Another group of wall-based works incorporating video is informed by Nashat's burgeoning awareness, as a teenager, of the apparent intimacy between Cy Twombly and Robert Rauschenberg. Earlier examples in the series focused on Twombly; here Rauschenberg's legacy takes centre stage, as does Nashat's. Entitled 'Rob It in Flesh', these works feature stand-ins for an adolescent version of the artist himself. The young people who appear in the videos lie in bed and casually flip through black-and-white Polaroids of bathrooms and toilets, which are in fact remade versions of photographs originally shot by Rauschenberg as source material for the 1963 series 'Random Order'. In structural events that are an analogue for such acts of image-viewing, Nashat occasionally inserts other sets of images-also based on photographs produced by Rauschenberg and depicting abstracted sections of nude bodies-in rapid-fire succession, disrupting the pervading aura of calm.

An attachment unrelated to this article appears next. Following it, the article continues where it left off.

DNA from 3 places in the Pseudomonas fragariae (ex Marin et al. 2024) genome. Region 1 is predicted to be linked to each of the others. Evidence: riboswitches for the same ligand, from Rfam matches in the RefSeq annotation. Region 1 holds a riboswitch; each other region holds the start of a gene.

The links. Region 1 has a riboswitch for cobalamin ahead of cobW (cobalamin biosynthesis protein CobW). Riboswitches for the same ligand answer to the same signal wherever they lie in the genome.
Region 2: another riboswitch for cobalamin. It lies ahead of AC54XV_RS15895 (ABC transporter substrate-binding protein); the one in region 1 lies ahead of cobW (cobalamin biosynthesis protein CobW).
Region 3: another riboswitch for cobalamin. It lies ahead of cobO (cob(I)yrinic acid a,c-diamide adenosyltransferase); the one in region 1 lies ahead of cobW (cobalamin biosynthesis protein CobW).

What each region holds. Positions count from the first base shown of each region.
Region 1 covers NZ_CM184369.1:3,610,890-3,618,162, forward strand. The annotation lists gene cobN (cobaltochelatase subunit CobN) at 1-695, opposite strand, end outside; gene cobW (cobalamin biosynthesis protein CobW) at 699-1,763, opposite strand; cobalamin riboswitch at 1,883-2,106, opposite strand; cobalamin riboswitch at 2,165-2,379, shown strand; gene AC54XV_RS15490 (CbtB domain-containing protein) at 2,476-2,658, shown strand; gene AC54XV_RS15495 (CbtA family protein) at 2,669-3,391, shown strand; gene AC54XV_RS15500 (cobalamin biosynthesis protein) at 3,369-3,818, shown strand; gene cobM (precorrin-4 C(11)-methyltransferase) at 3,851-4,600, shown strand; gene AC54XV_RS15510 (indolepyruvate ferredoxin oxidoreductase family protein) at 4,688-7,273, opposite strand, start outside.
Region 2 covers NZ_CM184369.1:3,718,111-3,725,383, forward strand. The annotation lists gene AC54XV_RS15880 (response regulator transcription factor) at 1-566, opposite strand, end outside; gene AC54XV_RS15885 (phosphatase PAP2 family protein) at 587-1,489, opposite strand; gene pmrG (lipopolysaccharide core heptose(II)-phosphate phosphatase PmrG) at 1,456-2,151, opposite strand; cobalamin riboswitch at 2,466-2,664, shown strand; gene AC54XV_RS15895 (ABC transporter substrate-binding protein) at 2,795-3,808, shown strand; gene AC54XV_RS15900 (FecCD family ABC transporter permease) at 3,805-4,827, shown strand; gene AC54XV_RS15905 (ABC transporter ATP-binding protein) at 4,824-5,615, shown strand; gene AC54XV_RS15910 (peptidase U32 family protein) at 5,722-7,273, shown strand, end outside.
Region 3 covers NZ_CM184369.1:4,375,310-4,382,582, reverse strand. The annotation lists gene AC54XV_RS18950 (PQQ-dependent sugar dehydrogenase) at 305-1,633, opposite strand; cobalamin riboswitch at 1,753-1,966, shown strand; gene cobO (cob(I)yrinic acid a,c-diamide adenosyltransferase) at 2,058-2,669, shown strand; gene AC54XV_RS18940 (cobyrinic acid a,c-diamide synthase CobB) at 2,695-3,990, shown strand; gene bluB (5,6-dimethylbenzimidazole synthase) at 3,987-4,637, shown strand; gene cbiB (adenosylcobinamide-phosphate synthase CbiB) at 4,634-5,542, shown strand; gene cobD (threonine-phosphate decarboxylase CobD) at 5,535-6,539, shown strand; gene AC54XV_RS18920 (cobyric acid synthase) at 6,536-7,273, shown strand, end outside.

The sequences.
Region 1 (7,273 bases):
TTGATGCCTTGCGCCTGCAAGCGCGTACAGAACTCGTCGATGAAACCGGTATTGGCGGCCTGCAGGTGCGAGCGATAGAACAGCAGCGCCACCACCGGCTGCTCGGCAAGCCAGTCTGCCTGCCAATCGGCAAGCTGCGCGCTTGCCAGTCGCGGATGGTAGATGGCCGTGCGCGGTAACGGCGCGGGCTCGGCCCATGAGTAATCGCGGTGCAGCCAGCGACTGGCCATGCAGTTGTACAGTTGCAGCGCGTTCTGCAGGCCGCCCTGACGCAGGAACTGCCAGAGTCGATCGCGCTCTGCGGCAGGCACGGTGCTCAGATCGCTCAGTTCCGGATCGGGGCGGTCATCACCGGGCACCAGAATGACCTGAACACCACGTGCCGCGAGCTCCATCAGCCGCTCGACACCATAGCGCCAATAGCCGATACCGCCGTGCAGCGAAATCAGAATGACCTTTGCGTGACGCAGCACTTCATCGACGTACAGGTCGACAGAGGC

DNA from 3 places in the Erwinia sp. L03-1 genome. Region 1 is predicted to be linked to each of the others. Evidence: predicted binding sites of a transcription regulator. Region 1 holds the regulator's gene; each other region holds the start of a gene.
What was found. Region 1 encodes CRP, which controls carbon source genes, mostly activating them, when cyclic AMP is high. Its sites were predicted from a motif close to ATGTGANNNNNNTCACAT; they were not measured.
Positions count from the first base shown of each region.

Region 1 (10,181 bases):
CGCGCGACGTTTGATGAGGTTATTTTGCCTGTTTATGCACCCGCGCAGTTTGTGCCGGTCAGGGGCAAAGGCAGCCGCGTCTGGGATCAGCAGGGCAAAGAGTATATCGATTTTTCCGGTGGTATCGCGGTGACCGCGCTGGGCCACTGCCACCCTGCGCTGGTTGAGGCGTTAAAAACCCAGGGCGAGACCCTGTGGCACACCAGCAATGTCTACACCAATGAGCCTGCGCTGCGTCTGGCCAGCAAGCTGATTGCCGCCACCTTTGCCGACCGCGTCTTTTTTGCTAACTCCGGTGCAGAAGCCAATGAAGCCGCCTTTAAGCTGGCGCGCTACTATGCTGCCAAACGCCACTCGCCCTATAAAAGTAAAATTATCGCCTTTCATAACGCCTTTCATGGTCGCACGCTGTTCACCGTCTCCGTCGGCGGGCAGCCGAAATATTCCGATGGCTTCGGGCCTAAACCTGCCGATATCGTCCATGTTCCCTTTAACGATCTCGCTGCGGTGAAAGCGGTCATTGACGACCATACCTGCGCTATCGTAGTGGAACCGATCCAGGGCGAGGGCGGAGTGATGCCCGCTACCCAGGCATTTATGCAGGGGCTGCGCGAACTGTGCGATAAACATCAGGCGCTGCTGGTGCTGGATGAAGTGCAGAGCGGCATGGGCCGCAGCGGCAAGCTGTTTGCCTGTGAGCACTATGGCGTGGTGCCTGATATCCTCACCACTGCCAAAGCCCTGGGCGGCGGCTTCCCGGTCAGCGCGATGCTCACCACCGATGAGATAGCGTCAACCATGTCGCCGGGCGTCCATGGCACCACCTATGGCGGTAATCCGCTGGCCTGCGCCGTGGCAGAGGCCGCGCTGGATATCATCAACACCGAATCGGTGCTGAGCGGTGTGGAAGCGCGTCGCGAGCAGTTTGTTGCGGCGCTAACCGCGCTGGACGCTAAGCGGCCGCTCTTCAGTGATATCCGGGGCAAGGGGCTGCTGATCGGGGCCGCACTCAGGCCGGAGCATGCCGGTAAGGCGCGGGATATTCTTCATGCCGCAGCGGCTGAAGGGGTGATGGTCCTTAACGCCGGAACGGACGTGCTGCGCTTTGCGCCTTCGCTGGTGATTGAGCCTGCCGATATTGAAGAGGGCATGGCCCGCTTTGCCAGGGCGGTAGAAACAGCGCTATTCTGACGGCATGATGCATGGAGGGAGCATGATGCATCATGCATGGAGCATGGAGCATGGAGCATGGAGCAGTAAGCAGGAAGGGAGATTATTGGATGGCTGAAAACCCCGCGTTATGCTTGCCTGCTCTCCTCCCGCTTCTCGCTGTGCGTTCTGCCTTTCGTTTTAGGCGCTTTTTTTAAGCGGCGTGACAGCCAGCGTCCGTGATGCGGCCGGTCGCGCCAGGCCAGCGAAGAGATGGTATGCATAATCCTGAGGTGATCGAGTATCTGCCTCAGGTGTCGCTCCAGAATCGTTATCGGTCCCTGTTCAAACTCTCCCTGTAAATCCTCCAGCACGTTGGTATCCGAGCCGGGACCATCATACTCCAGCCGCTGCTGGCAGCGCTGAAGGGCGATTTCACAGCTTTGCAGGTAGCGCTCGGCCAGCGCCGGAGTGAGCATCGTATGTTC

Over the last two decades, Nashat has developed a recognisable syntax of forms and materials, notable in part for its careful approach to display; in many cases, support structures like pedestals take centre stage, placing the work in dialogue with modernist critiques that sought to erase the boundaries between an art object and its surrounding context. One notable expression of this facet of his project is the 'Mother On Wheels' group of sculptures, one of which will be on view at Independent; each work in this series features a single block of marble, the bottom of which has been finished to make a pedestal, while the top remains an uncarved, unpolished cube. The stone sits in turn on a steel base outfitted with asymmetrical rolling castors-poised to move.